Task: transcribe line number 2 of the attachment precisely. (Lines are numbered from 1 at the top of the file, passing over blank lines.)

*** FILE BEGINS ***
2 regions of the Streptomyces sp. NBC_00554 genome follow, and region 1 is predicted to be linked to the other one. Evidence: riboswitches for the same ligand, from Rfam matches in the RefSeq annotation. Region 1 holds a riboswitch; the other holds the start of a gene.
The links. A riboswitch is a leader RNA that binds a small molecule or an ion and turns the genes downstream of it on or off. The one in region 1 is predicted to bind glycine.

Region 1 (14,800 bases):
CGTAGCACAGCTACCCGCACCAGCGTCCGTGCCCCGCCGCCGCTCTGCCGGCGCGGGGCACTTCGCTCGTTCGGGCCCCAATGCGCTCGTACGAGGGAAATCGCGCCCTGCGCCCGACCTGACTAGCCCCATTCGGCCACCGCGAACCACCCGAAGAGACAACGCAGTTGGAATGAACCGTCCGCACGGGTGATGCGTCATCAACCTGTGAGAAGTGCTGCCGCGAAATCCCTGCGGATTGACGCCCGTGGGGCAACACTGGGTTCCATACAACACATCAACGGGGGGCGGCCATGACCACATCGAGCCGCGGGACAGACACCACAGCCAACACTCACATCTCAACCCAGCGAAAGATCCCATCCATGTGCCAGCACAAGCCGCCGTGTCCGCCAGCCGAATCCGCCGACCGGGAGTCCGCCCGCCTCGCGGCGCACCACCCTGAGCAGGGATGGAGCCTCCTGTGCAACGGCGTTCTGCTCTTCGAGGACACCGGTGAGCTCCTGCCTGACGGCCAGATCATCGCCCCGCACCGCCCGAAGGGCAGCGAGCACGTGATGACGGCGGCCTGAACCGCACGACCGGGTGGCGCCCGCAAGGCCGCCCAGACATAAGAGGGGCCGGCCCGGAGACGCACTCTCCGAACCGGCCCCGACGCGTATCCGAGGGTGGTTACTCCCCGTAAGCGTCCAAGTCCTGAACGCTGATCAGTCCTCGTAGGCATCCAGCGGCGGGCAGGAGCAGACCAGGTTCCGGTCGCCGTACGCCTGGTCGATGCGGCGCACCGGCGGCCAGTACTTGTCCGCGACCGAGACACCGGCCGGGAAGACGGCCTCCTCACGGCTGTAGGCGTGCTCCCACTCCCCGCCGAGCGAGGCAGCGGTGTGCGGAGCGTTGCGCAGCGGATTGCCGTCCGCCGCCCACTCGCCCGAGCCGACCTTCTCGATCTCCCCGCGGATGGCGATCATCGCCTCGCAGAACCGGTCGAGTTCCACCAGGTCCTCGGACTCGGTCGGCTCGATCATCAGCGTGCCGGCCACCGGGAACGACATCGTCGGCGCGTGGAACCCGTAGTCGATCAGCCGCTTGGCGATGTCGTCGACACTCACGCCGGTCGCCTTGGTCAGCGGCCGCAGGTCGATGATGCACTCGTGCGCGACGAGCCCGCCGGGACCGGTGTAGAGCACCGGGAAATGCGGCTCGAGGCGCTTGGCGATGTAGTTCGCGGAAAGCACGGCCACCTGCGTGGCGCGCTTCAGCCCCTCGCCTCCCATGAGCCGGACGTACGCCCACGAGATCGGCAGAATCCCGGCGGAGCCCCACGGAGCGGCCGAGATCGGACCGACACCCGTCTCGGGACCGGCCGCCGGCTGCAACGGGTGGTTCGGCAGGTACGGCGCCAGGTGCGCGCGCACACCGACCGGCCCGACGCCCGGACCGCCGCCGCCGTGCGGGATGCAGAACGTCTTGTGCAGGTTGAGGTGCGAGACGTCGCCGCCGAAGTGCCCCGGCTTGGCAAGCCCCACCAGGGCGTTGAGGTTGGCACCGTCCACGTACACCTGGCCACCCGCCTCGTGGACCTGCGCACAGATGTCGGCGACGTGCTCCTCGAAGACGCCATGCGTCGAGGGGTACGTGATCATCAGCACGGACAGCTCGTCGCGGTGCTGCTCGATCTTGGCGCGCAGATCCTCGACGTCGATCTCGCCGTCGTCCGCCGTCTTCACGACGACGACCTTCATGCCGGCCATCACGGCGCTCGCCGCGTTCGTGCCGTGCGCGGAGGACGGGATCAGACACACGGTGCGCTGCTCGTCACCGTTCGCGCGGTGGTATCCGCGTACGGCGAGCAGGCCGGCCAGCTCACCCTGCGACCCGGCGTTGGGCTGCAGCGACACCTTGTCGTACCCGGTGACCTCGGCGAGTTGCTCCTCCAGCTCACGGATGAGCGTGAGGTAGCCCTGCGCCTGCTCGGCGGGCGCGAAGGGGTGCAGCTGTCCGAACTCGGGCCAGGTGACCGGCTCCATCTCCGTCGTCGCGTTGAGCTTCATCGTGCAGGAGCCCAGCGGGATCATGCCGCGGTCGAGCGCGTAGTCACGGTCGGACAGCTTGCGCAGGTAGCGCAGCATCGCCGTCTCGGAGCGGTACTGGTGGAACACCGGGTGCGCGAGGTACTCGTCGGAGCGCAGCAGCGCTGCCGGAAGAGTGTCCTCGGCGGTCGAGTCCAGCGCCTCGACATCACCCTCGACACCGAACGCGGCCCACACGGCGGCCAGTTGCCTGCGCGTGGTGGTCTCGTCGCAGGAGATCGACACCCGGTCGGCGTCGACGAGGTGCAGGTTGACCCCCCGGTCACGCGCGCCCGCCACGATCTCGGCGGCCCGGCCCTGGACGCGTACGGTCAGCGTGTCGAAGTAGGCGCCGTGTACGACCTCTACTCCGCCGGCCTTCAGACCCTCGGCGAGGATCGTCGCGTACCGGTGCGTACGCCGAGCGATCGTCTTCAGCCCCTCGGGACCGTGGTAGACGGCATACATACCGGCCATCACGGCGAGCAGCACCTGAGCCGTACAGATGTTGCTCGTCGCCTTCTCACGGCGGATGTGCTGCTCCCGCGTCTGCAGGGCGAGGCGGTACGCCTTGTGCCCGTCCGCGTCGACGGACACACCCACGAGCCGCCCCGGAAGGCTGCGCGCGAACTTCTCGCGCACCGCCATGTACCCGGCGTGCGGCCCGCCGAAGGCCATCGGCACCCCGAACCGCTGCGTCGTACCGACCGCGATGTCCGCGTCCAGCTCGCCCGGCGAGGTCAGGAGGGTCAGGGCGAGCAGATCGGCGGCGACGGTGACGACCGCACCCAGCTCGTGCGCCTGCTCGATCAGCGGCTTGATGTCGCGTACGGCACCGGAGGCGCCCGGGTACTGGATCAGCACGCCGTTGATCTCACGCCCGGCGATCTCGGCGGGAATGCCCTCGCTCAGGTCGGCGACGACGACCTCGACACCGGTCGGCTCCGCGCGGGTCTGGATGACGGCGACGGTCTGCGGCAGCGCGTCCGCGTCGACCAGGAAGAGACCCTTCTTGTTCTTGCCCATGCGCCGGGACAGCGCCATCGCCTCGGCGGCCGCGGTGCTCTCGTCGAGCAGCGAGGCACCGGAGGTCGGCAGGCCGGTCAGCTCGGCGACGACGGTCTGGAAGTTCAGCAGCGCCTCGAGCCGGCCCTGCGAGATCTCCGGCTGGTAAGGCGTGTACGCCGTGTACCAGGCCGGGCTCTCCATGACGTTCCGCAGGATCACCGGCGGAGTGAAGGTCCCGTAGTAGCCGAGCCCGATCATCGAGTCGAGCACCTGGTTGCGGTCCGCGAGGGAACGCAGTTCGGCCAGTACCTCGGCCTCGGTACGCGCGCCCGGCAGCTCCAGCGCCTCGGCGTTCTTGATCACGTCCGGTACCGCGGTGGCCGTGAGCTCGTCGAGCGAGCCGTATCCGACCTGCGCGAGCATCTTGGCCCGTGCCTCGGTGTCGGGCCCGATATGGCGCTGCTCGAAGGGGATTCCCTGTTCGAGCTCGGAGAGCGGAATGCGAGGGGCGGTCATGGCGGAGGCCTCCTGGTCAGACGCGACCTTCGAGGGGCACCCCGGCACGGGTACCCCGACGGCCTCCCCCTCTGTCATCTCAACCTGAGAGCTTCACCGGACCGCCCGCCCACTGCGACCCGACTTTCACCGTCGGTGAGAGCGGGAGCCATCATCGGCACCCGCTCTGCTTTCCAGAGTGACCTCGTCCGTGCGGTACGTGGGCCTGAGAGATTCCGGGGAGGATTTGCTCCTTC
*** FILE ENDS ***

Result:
The links. A riboswitch is a leader RNA that binds a small molecule or an ion and turns the genes downstream of it on or off. The one in region 1 is predicted to bind glycine.